For many the Begging Bear has become a vision of pride and joy to Guelph. Unlike the other statues here in Guelph, the Bear comes to life as it is transformed by the people who take part in the tradition of dressing him up. Although almost everyone in Guelph knows this beloved Bear, not many actually know who and what the Bear stands for.
What did the sculptor actually envision for the Begging Bear?
Who is the real Begging Bear underneath all of the costumes and personas?
Carl Skelton, the sculptor of the Begging Bear, first came up with the vision behind the statue after visiting a taxidermy shop where he was exposed to various animals standing alone in the style of tableaux. The statue reflects the still life of a bear, but with also human like characteristics in representing the human world interesting with the natural world. The human characteristics seen on the Bear are muscular shoulders, erect posture, saggy belly and unusual footing. The statue however lacks one piece that makes it less life like, eyes. Skelton wanted there to be more of an eerie presences of the Bear rather than direct communication. He thought if he showcased the Bear with all of its natural bear characteristics, then the audience would see the sculpture as a big cute teddy bear, shielding them from the real meaning of the Bear as a representation of nature and the roles we play in it.
To many the Bear may seem like an empty canvas, as it bares very little detail, but for Carl Skelton the Bear symbolizes our ties with nature and the impact humans have had on animals, portraying the Bear as vulnerable rather than a vicious animal. With its paw outstretched its reaching out not to beg but to ask for the protection and help towards Canada’s native animals. It reaches out for help, for acknowledgment and for us to be mindful about nature. Its extended arm provide us with the connection between our world and the natural world.
The Begging Bear with its upturned paw lures people in and is seen as the greeter to the Art Gallery. Many believe the reasoning for his location, in front of the bus stop, was so people could interact with him more. When the Begging Bear was installed however, the Art Gallery nor Carl Skelton anticipated the reaction they would get from the public. The way people interpreted the statue was beyond what they could have ever imagined. As the tradition started from dressing up the Bear, the Art Gallery grew scared that this tradition would be inappropriate and seen as a defacement of art. Not only were they taken back when people started dressing up the Bear, but were heavily concerned on how Carl Skelton would think of all of this. However when the Art Galley approached Skelton about the issue, they were surprised to learn the he approved the interaction of what is now a Guelph tradition, as he truly enjoys the idea of people engaging with his art work.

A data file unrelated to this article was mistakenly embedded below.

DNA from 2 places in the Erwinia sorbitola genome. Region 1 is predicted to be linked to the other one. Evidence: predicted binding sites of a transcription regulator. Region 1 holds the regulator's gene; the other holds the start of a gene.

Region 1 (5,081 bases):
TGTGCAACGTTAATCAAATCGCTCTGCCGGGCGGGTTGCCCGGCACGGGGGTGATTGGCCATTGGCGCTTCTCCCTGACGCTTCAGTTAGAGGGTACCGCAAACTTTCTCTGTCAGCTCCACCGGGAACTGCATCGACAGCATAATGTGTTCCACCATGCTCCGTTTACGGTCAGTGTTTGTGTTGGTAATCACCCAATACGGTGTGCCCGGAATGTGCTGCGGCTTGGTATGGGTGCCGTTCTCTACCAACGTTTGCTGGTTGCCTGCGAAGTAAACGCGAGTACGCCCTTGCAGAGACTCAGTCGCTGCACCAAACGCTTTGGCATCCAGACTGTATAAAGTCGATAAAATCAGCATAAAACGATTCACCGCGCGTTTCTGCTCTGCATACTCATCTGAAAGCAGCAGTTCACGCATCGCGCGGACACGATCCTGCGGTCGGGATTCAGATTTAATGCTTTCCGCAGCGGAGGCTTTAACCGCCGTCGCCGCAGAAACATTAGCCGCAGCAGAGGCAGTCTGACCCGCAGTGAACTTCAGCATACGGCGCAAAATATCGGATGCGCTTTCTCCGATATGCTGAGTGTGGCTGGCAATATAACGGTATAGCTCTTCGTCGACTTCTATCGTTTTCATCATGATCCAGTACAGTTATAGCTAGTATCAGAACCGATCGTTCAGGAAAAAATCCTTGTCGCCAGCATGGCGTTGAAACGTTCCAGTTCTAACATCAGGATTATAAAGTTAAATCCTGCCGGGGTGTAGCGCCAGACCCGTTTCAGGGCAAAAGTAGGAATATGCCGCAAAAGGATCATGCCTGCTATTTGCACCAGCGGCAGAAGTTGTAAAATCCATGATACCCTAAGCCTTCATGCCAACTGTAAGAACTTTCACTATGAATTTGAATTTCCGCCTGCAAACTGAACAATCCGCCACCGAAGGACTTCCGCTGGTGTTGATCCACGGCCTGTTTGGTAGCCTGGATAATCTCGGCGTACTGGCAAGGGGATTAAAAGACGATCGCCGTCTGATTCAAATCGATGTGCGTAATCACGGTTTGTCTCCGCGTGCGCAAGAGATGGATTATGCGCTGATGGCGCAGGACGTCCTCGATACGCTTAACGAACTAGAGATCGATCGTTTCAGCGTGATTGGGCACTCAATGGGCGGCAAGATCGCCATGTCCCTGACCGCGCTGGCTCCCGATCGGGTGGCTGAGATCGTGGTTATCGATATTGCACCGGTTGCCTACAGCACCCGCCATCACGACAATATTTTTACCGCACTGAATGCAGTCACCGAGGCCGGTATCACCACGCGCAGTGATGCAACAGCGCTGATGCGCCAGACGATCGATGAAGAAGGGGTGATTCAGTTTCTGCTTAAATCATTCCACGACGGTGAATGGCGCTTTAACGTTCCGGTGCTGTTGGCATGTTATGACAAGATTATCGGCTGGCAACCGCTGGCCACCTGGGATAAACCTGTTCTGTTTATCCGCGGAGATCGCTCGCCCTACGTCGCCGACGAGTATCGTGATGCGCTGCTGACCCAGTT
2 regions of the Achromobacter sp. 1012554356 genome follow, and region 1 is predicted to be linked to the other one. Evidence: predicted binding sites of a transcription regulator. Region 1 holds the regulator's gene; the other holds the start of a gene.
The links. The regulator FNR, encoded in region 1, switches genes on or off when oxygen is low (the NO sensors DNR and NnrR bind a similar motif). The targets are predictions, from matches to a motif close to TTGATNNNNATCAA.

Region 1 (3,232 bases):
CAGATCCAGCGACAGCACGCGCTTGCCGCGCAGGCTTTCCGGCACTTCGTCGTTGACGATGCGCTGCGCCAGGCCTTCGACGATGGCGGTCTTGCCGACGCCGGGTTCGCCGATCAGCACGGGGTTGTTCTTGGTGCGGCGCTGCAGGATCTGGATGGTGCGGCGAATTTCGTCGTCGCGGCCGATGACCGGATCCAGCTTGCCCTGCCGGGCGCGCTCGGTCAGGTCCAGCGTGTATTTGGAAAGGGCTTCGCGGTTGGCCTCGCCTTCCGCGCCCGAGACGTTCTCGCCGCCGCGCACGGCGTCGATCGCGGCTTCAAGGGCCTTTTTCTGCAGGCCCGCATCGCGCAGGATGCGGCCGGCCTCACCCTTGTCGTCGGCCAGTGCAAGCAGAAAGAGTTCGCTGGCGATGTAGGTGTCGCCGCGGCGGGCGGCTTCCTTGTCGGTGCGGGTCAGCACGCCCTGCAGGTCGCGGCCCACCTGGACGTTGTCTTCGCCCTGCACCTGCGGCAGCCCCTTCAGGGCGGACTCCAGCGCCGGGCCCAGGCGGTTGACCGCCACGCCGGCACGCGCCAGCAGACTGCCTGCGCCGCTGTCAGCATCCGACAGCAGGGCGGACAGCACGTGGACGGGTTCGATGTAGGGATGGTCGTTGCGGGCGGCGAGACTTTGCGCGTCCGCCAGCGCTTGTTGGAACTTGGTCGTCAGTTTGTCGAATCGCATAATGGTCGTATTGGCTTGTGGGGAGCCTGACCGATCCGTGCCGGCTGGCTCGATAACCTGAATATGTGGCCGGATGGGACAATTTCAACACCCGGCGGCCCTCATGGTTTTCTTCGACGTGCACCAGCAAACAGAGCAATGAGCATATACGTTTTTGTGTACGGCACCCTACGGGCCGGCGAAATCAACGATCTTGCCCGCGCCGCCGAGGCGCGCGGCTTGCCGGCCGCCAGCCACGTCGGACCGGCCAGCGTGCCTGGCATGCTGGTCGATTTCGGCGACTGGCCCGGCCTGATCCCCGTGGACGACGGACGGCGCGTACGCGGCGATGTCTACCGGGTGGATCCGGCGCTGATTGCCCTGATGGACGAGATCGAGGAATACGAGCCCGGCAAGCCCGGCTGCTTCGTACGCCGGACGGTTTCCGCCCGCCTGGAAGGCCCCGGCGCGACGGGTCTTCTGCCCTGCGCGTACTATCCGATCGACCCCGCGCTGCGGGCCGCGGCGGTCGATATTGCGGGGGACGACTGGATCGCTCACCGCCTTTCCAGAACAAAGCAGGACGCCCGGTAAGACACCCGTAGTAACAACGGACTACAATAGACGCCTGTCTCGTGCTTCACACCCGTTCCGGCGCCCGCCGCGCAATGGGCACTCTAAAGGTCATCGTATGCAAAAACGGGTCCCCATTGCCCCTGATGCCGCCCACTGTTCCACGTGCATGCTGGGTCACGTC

It’s strange how people can interpret things differently and those interpretations be passed down. For many the Begging Bear has simply been seen as a blank canvas waiting to be dressed up and nothing more. Standing by the bus stop to greet those and beg for what many people can guess to be spare change to ride the bus. Although the people of Guelph have seen the Begging Bear in a different way, we still have to remember that the Begging Bear is a piece of art and that it has a meaning much deeper than for the need to be dressed up or be given spare change. While the tradition of dressing up the Bear will still live on, perhaps the next time you see the Bear you will see him as begging for a much greater cause.